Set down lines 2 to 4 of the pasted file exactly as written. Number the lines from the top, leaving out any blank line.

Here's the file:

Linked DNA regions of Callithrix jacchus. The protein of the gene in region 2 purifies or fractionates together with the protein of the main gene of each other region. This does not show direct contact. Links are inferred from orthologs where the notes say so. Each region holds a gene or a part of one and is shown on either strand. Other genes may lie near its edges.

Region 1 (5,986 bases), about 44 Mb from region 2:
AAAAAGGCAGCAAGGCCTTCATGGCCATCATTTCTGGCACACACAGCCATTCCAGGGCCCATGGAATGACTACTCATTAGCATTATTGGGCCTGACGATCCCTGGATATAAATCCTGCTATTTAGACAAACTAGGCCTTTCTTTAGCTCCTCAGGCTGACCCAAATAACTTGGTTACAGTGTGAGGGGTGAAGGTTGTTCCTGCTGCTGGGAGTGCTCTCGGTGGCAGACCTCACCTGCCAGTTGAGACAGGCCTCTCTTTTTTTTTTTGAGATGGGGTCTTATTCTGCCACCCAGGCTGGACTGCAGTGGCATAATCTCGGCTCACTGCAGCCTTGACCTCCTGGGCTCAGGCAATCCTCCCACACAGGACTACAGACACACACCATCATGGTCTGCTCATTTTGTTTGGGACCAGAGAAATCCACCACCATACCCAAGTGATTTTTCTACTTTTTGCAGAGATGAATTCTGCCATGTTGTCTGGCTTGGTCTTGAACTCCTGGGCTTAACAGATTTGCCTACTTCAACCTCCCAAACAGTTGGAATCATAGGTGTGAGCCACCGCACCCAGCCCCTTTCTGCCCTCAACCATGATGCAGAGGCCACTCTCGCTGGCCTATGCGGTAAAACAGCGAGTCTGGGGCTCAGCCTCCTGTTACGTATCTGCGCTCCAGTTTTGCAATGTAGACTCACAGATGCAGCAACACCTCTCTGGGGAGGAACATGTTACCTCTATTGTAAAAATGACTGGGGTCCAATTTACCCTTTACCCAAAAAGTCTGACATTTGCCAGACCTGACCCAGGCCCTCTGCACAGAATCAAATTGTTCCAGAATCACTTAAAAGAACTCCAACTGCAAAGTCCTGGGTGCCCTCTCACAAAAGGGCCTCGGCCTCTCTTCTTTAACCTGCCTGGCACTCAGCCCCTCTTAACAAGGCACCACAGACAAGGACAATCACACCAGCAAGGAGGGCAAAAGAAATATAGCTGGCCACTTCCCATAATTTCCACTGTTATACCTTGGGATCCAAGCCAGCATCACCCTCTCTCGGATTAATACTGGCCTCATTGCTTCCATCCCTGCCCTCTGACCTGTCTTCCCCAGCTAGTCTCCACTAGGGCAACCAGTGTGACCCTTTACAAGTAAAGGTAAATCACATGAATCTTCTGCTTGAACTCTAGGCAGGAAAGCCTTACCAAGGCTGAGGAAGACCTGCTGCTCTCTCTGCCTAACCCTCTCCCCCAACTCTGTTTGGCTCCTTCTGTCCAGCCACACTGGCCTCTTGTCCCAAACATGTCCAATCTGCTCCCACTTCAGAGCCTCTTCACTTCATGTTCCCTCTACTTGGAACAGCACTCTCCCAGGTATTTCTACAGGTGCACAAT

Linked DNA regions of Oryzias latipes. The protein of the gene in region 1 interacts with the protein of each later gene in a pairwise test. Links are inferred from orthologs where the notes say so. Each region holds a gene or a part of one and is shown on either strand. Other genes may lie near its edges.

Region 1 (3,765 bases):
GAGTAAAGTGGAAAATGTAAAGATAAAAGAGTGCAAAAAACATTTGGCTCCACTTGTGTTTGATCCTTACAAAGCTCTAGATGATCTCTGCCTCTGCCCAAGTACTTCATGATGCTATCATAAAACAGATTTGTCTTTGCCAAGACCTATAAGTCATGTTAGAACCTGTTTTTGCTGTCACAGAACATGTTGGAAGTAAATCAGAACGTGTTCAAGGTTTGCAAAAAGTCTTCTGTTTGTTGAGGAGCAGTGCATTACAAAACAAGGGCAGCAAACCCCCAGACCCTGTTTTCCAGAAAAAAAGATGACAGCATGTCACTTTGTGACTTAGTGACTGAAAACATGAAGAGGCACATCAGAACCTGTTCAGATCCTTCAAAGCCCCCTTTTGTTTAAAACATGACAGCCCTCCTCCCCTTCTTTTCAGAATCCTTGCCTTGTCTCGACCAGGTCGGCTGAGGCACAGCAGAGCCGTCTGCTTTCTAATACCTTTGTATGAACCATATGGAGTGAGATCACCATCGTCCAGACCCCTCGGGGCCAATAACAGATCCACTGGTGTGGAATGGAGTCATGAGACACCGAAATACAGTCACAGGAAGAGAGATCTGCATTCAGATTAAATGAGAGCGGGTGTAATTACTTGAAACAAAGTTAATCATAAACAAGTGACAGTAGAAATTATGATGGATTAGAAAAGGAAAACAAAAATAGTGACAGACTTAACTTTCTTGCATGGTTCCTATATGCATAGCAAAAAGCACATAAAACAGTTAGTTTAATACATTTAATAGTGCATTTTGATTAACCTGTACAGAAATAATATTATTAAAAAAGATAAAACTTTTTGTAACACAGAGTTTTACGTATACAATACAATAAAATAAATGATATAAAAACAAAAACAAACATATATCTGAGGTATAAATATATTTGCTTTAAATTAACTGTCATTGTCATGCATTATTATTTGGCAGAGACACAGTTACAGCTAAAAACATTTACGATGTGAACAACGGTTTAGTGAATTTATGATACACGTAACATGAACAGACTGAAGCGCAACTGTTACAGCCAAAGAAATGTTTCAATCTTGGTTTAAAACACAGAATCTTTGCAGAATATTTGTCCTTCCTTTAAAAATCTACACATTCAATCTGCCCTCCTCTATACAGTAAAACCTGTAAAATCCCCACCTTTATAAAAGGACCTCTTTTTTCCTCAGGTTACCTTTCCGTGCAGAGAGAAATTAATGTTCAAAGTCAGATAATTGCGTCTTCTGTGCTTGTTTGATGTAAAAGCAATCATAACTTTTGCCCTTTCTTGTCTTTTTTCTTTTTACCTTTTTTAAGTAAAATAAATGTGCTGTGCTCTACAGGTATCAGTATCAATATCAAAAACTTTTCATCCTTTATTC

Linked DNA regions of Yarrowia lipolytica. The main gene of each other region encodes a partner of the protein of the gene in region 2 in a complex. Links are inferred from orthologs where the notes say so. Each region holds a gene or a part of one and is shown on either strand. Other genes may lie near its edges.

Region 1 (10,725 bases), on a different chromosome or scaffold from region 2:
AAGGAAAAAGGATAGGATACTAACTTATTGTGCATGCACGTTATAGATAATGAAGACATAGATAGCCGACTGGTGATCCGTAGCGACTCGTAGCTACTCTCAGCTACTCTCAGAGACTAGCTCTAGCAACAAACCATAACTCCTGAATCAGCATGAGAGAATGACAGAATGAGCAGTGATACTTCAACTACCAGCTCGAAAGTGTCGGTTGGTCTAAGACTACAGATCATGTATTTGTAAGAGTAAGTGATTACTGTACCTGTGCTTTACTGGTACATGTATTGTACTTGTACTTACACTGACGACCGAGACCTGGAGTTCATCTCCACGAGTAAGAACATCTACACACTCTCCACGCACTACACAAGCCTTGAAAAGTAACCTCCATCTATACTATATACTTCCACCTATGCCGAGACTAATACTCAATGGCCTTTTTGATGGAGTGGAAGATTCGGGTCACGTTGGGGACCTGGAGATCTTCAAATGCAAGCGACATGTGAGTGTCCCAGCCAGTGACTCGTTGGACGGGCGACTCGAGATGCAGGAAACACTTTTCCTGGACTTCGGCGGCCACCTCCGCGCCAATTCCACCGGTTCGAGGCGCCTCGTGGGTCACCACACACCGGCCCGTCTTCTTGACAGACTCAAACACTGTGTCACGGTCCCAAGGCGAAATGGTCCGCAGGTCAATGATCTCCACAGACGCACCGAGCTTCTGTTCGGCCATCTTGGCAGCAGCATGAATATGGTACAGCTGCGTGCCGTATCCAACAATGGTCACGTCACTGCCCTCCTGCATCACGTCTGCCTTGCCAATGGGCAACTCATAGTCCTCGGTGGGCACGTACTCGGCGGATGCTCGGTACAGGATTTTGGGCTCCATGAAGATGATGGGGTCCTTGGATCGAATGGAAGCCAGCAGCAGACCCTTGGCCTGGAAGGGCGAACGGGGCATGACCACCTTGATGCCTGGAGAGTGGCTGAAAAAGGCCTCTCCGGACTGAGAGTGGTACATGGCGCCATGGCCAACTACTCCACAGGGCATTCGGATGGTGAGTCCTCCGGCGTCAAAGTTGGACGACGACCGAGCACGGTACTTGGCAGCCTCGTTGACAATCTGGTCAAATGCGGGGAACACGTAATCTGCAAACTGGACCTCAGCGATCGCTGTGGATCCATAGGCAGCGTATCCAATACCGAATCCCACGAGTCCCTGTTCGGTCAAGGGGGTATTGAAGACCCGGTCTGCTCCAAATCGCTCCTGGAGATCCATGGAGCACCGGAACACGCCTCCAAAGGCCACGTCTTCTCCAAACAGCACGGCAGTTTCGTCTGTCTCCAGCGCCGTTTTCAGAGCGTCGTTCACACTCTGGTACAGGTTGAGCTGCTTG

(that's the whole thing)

Region 1 (5,986 bases), about 44 Mb from region 2:
AAAAAGGCAGCAAGGCCTTCATGGCCATCATTTCTGGCACACACAGCCATTCCAGGGCCCATGGAATGACTACTCATTAGCATTATTGGGCCTGACGATCCCTGGATATAAATCCTGCTATTTAGACAAACTAGGCCTTTCTTTAGCTCCTCAGGCTGACCCAAATAACTTGGTTACAGTGTGAGGGGTGAAGGTTGTTCCTGCTGCTGGGAGTGCTCTCGGTGGCAGACCTCACCTGCCAGTTGAGACAGGCCTCTCTTTTTTTTTTTGAGATGGGGTCTTATTCTGCCACCCAGGCTGGACTGCAGTGGCATAATCTCGGCTCACTGCAGCCTTGACCTCCTGGGCTCAGGCAATCCTCCCACACAGGACTACAGACACACACCATCATGGTCTGCTCATTTTGTTTGGGACCAGAGAAATCCACCACCATACCCAAGTGATTTTTCTACTTTTTGCAGAGATGAATTCTGCCATGTTGTCTGGCTTGGTCTTGAACTCCTGGGCTTAACAGATTTGCCTACTTCAACCTCCCAAACAGTTGGAATCATAGGTGTGAGCCACCGCACCCAGCCCCTTTCTGCCCTCAACCATGATGCAGAGGCCACTCTCGCTGGCCTATGCGGTAAAACAGCGAGTCTGGGGCTCAGCCTCCTGTTACGTATCTGCGCTCCAGTTTTGCAATGTAGACTCACAGATGCAGCAACACCTCTCTGGGGAGGAACATGTTACCTCTATTGTAAAAATGACTGGGGTCCAATTTACCCTTTACCCAAAAAGTCTGACATTTGCCAGACCTGACCCAGGCCCTCTGCACAGAATCAAATTGTTCCAGAATCACTTAAAAGAACTCCAACTGCAAAGTCCTGGGTGCCCTCTCACAAAAGGGCCTCGGCCTCTCTTCTTTAACCTGCCTGGCACTCAGCCCCTCTTAACAAGGCACCACAGACAAGGACAATCACACCAGCAAGGAGGGCAAAAGAAATATAGCTGGCCACTTCCCATAATTTCCACTGTTATACCTTGGGATCCAAGCCAGCATCACCCTCTCTCGGATTAATACTGGCCTCATTGCTTCCATCCCTGCCCTCTGACCTGTCTTCCCCAGCTAGTCTCCACTAGGGCAACCAGTGTGACCCTTTACAAGTAAAGGTAAATCACATGAATCTTCTGCTTGAACTCTAGGCAGGAAAGCCTTACCAAGGCTGAGGAAGACCTGCTGCTCTCTCTGCCTAACCCTCTCCCCCAACTCTGTTTGGCTCCTTCTGTCCAGCCACACTGGCCTCTTGTCCCAAACATGTCCAATCTGCTCCCACTTCAGAGCCTCTTCACTTCATGTTCCCTCTACTTGGAACAGCACTCTCCCAGGTATTTCTACAGGTGCACAAT

Linked DNA regions of Oryzias latipes. The protein of the gene in region 1 interacts with the protein of each later gene in a pairwise test. Links are inferred from orthologs where the notes say so. Each region holds a gene or a part of one and is shown on either strand. Other genes may lie near its edges.